Use the Federal employees pay raise as an opportunity to build your reserve fund up to a logical amount – this is often three months of expenses if a dual-income household and six months if a single-income household. Get to that point, and then assess if you need more based on comfort level. 

#2 Tackle Debt

I find most of the federal employees I work with are quite “debt-averse,” but if you have some loans on your personal balance sheet, get to work on paying them off. Consider allocating a portion of the Fed pay raise to paying off high-interest debts such as credit cards or personal loans.

If you are lucky enough to be a homeowner with a sub-3.5% interest rate, congrats! Do you pay it off early? Any spreadsheet that says you can earn more than the interest rate will say you’re better off with payments. I think a better approach is to decide how important it is to you to own your home outright. Some people prioritize this more than others. Whether or not you decide to pay off your mortgage in full, just be careful about making sure you’re still saving at least enough to your TSP to get the full employer match (currently 5%).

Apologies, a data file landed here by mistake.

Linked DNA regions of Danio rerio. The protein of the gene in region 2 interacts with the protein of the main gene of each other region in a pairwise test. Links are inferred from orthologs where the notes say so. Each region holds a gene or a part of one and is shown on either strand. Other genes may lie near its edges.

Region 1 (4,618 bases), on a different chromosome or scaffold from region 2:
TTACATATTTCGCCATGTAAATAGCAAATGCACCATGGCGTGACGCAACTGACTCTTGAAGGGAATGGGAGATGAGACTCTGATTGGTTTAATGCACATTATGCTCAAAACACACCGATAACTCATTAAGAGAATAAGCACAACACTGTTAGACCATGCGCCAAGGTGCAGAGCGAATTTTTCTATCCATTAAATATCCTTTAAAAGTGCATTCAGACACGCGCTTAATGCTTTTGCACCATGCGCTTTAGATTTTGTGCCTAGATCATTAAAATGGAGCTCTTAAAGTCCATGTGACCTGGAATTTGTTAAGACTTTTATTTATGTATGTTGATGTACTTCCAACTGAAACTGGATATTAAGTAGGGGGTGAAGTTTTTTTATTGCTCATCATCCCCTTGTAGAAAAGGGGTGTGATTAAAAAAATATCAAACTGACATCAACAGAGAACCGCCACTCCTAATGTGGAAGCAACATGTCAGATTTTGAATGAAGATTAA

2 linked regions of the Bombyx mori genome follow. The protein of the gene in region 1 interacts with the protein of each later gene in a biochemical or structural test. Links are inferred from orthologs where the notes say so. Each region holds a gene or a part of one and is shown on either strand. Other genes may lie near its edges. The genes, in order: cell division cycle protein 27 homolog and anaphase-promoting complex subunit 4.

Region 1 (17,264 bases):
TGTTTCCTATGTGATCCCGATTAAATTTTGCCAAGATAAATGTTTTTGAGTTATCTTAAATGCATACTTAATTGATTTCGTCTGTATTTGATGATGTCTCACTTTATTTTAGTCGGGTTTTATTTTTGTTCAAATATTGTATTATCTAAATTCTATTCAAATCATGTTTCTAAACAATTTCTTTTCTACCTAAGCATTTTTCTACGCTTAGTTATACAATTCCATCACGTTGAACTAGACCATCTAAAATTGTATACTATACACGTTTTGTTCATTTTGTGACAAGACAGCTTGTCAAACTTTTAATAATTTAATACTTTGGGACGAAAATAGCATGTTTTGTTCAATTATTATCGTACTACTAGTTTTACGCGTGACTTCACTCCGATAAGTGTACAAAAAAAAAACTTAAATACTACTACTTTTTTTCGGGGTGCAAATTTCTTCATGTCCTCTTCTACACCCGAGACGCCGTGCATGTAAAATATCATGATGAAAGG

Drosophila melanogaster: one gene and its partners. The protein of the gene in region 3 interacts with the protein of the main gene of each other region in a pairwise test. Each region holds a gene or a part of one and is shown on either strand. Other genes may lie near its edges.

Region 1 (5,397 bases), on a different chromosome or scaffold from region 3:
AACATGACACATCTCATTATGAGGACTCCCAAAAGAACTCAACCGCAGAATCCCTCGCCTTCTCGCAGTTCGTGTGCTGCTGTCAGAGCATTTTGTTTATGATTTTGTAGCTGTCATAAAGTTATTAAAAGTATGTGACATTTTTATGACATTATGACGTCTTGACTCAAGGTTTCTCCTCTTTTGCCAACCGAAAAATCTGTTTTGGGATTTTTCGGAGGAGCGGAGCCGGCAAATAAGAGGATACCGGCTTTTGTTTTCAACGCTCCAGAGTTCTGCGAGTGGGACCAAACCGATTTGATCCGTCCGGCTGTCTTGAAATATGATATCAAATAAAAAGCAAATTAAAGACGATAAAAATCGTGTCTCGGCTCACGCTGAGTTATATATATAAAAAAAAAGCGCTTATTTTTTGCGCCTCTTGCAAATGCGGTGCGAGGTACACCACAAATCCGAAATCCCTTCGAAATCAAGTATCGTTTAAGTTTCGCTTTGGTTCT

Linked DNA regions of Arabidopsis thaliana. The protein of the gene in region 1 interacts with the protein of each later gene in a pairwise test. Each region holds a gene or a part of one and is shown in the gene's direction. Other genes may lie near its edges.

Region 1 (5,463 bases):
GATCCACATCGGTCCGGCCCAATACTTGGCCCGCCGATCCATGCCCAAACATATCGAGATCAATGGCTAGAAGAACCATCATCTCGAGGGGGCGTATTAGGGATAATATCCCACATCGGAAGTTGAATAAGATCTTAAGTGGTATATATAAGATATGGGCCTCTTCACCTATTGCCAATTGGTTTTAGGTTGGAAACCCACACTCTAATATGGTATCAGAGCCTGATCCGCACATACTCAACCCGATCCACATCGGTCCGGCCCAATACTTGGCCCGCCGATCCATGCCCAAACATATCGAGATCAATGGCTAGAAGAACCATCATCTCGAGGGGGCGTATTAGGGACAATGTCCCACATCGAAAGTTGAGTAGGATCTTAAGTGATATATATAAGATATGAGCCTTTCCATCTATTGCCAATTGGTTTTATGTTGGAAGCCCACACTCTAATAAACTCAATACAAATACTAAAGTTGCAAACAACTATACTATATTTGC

#3 Boost Retirement Savings

If you’ve got a comfortable/reasonable cash reserve and little-to-no debt outside of housing, consider increasing the % of pay you save to  your Thrift Savings Plan (TSP). If you have your contribution rate set to a % of pay, then you automatically will be saving more. If you save a dollar amount, consider changing to a % of pay to ensure you’re always saving at least 5% of pay to get the full 5% FERS matching contribution – this is free money you don’t want to miss. While you do have your FERS Pensions and Social Security in retirement, the third “leg” of TSP savings is still important , particularly if you want to secure a retirement in which you can spend more, retire earlier, or both!

Here’s an idea for those over 50: explore catch-up contributions.

Quick plug for FEHB and FEGLI: As income increases, so do premiums for FEGLI Basic and Option B. Premiums for FEHB are unrelated to income, but many have increased for 2024, likely eating into the raise, depending on your selected plan.